Revenge of the Conservative Sith?

Thomas Frank, author of What’s the Matter with Kansas? and The Wrecking Crew, interviewed on Bill Moyers Journal a little while back, spoke to Bill about President Obama’s calamitous inheritance and the wave of collective amnesia that seems to have engulfed American politics since the financial meltdown, as well as conservative attitudes towards regulation and government in general.

What’s particularly interesting here, especially from a Canadian angle, is speculation about how the conservative “article of faith” with respect to government being inimical to their so-called “free market” ideology, as claimed by Frank, might play out in the coming years as the Harper Conservatives attempt to wrestle with the enormous amount of additional debt they’ve managed to accumulate through their record-high deficits in order to keep the Canadian economy relatively stable — at least by comparison to many other G8 countries.

Funnily enough, an article appeared this morning in the Globe & Mail by that giddy twaddlepate Jane Taber, definitively stating that “Canadians think the best way to balance the federal books is on the backs of public servants, according to a new national opinion poll.” How convenient…

The poll asked which strategy Canadians felt was most effective to help balance the budget. Thirty-six per cent of the respondents felt that freezing government wages was the best approach compared to 3.4 per cent who felt that increasing personal taxes was the way to go. In addition, 20.5 per cent said that government and program spending should be cut, compared to 7.9 per cent who believe the GST should be increased.

The poll of 1,000 Canadians was conducted between March 6 and March 12. It has a margin of error of plus or minus 3.6 per cent, 19 times out of 20.

“Here we are again,” says John Gordon, the president of the Public Service Alliance of Canada that represents 165,000 workers.

“Every time the government gets into [trouble] they kind of ramp up the rhetoric and the Canadian public starts to believe them …” he said.

In some respects the government is almost too easy of a target and ridiculously corrupt “use it or lose it” departmental accounting practices don’t exactly help matters. Why not reward bureaucrats for saving money and incentivize a culture of conservative spending instead of penalizing them for it?

While no sensible person would object to fiscal discipline in government spending — something the Conservatives have conspicuously failed to exercise since taking office — let’s hope that purported deficit-cutting doesn’t become simply an excuse for reconfiguring the country according to a “conservative” ideology that mistakenly places notions of some imagined “freedom” above principles of socially-responsible government.

p.s. The first part of the Frank interview can be viewed here.

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13 Comments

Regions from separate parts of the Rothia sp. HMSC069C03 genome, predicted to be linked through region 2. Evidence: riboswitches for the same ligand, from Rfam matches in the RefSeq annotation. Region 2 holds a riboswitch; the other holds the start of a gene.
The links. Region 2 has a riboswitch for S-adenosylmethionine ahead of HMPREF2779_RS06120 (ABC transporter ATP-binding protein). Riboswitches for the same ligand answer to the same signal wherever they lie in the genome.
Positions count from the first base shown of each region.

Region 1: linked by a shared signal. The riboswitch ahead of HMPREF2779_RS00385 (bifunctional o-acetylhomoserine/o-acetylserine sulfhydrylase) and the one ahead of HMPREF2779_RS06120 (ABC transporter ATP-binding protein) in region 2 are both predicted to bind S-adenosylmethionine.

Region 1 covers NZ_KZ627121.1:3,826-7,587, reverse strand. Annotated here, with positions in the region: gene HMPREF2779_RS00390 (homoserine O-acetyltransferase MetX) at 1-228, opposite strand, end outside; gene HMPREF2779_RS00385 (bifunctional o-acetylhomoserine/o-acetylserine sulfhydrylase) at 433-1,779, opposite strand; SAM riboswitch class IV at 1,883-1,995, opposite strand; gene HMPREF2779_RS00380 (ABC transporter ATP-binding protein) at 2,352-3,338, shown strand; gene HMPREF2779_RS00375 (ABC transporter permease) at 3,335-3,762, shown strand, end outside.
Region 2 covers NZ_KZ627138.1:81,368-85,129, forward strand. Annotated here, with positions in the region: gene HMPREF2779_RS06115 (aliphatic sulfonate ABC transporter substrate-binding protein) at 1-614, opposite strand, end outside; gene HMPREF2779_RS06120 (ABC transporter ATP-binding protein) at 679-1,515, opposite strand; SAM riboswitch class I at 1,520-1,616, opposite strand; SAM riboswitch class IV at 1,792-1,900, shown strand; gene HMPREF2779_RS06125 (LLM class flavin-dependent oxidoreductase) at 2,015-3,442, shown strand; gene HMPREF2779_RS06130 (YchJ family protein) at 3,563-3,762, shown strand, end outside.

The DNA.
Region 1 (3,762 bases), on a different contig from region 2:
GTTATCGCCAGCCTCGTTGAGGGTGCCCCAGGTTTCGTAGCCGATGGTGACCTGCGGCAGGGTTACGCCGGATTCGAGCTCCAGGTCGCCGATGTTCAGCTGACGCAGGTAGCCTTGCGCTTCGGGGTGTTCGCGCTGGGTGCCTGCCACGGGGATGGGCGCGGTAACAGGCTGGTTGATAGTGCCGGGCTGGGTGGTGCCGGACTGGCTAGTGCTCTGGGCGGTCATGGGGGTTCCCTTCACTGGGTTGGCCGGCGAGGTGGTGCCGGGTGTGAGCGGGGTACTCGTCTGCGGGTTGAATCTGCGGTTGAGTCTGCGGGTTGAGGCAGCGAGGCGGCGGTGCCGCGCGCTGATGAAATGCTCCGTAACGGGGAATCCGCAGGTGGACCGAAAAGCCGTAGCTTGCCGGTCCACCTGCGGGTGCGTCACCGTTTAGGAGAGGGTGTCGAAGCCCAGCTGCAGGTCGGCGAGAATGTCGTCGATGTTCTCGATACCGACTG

Filed under Conservatism, STEVEN HARPER Government of Canada

13 responses to “Revenge of the Conservative Sith?

  1. In some respects the government is almost too easy of a target and ridiculously corrupt “use it or lose it” departmental accounting practices don’t exactly help matters. Why not reward bureaucrats for saving money and incentivize a culture of conservative spending instead of penalizing them for it?

    Easier said than done. The same people that scream about corruption in the public service would raise hell if senior public servants were paid their worth. The simple fact of the matter is that these folks don’t realize how wasteful the private sector can be. Our best insight into this comes whenever there’s an alleged scandal at a crown corp, where the government pays private executives what they would earn in the private sector.

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  3. Ok.

    First point of reality.

    Neither the civil service, nor private business, have a monopoly on fraudulent or at least grossly wasteful practices.

    In both cases, “prudent responsibile management” is necessary. Getting it is easier said than done, however.

    Incentivizing in the public sector, is very, very difficult. Many will argue that some of the woes in health care are based upon administrators’ desires to control spending – not to gain personal benefit, but to try and budget increasingly tight spending allowances.

    The theory is that government service, by definition, must be something that is a “necessity” which the public can’t leave in the hands of private business.. health care, police, armed forces, public education..

    If we turn those processes into “profit making enterprises” – even if only to the extent of providing real incentives to administrators, we run the risk of necessary services beign run “on the cheap”.

    On the other hand, it is true that right now – there is actually a disincentive to save money. If your budget is not “spent” it will likely be reduced – hence manic effort to spend “left over” money at the end of a fiscal cycle.